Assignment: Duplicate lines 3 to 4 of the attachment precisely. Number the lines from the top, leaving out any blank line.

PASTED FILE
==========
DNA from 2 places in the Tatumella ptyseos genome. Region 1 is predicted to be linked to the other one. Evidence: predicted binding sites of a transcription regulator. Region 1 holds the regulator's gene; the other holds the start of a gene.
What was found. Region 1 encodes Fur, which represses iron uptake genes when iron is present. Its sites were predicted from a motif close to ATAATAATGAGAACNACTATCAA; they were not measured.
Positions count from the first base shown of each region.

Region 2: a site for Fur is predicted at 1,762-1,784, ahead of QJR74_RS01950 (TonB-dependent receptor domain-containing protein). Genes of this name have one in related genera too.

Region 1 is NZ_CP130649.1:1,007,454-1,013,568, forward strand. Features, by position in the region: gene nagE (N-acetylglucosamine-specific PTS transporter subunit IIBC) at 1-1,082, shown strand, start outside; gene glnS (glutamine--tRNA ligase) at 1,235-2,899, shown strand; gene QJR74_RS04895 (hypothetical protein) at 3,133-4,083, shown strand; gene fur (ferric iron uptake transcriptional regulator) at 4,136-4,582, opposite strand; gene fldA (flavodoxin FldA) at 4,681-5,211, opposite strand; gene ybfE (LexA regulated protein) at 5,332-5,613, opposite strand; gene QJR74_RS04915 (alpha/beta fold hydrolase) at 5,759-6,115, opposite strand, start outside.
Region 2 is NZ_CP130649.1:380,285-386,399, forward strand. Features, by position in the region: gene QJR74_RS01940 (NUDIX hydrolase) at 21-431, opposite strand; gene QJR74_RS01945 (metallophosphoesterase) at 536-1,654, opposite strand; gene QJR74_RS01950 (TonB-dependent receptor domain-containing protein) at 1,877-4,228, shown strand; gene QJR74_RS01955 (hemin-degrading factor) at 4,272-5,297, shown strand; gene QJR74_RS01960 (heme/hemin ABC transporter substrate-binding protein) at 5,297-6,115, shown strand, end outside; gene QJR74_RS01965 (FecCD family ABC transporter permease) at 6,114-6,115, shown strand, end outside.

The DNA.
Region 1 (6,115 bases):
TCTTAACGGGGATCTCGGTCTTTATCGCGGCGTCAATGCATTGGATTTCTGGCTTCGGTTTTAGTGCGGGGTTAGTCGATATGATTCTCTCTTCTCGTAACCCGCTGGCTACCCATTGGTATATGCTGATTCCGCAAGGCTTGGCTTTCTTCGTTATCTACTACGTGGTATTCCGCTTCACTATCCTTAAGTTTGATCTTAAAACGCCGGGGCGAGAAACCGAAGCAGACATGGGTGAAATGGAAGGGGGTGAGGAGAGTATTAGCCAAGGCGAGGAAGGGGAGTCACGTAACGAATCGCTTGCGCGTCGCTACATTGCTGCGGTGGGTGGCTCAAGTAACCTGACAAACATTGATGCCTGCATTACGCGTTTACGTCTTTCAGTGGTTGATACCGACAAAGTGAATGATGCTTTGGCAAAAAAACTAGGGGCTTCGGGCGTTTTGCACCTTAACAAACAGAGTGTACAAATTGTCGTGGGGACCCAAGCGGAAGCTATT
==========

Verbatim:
Positions count from the first base shown of each region.

Region 2: a site for Fur is predicted at 1,762-1,784, ahead of QJR74_RS01950 (TonB-dependent receptor domain-containing protein). Genes of this name have one in related genera too.